Robin Yassin-Kassab

Facebook Detox

with 4 comments

Hamza al-Khateeb

Today, following a period of Facebook madness, I deactivated my account. Unlike reefer madness, this one was a by-product of the Arab revolutions. Since January I’ve been updating statuses, liking pages, linking to articles, posting youtube videos. And, regrettably, I’ve been getting into fights. I don’t mean physical fights. My computer screen is still intact. I mean Facebook fights. Sometimes these are reasonably polite altercations; sometimes they aren’t polite at all. At all times they eat up time. Hours and hours of time. Time I could have spent reading Tolstoy or trying to play the saxophone or walking across the fields.

Getting into fights on Facebook is undoubtedly a symptom of psychological problems. I possess many social skills, diplomacy not included. I am overly passionate. Plus I am too sensitive for someone who is also a rhetorical bruiser – like a soft-jawed weakling who packs an iron fist (which sounds like Bashaar al-Asad; but this becomes too ugly). Beyond my own issues, however, Facebook presents challenges to any human being more used to communicating through the contexts fine-tuned over millenia – face to face, or in a crowded room, or by private or public letter. All these situations contain subtle mechanisms for conflict resolution or avoidance. Facebook doesn’t.

In real life you might meet someone you vehemently disagree with once a week, or once monthly, and you’d probably meet him in company, and you’d both find in the setting subjects to discuss other than the prickly issue. But on Facebook you might engage in intensive bursts of one-on-one with such a person five or ten times daily, without a social framework to restrain you. In real life, if someone is boring you or annoying you or offending your values you can smile and walk away, and if you like the offender nevertheless you can return for more exposure later, you can take him in the doses you choose. On Facebook, the person is there constantly. He’s there waking up with you as you switch on the computer, there whispering through the laptop while you’re in bed for a siesta, there when you’re naked and there when you’re clothed, there when you’re ready for the world as well as when you’re not. His voice is always ringing in your head.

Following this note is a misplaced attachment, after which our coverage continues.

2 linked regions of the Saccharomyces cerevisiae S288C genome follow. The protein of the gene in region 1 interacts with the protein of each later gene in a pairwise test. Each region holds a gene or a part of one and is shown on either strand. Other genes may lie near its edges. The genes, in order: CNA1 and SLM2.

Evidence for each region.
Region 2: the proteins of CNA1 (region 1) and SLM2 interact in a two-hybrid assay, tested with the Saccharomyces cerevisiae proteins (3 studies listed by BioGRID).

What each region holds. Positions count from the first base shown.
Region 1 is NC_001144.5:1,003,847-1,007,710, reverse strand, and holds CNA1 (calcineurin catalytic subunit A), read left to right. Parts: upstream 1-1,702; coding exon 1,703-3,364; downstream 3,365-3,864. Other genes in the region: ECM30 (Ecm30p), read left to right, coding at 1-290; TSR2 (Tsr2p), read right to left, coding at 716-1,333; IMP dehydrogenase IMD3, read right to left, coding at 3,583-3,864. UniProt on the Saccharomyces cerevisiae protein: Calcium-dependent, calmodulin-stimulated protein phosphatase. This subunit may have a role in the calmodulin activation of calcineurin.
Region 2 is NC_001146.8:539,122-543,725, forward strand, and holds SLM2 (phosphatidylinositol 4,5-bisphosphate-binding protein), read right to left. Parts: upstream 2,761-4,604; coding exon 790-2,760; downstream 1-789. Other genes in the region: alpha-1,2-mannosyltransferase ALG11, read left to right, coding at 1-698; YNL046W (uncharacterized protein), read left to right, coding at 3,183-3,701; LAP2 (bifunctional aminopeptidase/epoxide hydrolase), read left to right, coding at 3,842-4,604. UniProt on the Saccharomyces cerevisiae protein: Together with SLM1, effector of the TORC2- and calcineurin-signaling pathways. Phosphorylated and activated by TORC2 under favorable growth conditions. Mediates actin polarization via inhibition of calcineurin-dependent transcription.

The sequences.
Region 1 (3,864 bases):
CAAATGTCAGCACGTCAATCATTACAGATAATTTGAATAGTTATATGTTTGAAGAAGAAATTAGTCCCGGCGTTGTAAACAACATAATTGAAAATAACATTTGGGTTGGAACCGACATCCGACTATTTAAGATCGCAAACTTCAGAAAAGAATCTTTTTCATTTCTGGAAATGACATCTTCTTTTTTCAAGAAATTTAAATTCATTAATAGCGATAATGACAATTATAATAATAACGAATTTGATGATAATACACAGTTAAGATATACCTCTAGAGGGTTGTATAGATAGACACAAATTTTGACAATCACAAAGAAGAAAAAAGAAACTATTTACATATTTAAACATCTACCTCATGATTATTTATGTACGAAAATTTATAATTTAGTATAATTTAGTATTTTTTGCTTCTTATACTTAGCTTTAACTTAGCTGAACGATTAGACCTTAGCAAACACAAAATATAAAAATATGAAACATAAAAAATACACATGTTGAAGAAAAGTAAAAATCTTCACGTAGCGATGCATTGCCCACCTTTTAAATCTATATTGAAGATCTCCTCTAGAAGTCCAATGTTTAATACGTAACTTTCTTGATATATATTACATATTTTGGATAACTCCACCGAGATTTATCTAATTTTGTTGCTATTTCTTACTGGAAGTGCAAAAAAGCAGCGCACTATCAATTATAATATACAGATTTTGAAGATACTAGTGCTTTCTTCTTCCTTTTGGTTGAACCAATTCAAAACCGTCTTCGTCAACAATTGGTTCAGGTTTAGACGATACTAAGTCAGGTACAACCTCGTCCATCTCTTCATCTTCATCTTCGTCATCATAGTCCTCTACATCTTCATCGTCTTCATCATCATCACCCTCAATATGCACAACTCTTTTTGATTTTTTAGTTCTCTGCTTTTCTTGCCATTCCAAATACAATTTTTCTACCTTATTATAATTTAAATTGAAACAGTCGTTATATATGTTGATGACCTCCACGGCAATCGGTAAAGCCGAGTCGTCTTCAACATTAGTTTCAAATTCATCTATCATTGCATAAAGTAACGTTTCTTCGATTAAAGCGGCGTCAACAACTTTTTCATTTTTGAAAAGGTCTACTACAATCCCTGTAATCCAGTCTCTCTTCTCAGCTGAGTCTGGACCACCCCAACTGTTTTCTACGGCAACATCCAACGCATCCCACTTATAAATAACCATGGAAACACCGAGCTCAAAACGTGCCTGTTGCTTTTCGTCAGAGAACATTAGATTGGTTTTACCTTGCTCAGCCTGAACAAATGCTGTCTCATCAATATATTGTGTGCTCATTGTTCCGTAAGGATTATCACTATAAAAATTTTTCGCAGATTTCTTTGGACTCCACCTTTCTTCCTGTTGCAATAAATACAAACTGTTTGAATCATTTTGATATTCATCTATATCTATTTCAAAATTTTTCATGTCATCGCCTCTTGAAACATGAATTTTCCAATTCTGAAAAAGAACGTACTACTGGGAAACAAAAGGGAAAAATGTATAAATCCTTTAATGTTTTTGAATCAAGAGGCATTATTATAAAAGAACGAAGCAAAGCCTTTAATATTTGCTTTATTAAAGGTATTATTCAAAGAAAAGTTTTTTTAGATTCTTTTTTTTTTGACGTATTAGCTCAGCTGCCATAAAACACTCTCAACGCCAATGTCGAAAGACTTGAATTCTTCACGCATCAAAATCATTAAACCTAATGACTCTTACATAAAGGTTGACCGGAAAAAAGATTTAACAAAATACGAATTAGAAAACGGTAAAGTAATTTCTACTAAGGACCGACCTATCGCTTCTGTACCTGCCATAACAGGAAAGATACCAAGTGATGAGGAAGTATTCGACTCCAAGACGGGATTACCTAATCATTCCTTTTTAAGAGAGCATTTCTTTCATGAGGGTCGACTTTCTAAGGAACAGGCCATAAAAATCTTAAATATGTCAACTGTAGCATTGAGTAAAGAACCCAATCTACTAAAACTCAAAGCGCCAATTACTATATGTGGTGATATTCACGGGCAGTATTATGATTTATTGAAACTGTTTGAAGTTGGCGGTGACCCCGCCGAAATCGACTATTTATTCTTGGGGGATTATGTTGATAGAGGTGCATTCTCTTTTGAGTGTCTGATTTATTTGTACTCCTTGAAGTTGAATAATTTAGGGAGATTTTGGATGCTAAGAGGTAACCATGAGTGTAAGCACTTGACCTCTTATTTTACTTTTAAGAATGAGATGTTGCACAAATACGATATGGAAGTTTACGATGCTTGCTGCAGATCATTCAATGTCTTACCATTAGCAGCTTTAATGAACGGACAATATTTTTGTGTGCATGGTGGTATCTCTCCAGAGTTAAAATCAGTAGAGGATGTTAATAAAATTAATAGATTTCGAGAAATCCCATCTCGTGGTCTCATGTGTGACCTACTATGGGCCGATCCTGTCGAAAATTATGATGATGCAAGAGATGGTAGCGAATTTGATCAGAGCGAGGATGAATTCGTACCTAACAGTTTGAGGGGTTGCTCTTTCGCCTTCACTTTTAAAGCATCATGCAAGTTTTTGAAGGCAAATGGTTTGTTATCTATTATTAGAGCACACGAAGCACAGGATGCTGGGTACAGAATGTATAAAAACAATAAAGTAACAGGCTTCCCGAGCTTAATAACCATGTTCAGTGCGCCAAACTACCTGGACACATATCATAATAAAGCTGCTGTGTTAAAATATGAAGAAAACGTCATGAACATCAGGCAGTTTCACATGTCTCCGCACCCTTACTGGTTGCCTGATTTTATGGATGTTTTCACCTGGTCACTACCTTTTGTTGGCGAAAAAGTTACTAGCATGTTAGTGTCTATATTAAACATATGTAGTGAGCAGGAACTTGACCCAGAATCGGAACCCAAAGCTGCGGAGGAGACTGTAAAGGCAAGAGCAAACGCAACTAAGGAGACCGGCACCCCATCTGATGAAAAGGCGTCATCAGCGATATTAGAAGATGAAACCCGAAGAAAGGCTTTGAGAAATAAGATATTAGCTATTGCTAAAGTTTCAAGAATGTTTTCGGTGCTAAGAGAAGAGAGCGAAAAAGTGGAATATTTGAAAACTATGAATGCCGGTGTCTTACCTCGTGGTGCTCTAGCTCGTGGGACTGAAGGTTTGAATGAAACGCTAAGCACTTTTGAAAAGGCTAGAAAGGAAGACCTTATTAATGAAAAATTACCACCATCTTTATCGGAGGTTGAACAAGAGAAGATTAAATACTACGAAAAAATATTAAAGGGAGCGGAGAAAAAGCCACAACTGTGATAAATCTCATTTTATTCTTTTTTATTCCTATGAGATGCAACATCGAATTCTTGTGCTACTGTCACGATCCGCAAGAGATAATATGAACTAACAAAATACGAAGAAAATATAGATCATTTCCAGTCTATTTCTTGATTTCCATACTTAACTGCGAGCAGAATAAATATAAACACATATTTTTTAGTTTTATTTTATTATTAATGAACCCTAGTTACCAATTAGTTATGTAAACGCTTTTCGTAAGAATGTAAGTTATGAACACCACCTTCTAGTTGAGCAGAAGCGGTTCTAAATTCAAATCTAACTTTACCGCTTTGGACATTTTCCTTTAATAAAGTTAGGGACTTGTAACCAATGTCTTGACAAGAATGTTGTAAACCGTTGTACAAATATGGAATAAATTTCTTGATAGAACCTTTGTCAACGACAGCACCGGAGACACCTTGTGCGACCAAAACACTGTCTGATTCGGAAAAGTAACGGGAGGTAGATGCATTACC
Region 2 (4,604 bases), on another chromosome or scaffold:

And who is he? What do you know of his face? His profile picture may be a cartoon character, or a flag, or a picture of a baby. You may imagine him as tall or short, as light or dark, or as a gay girl in Damascus. Your picture of him depends entirely on your imagination, not on human facts.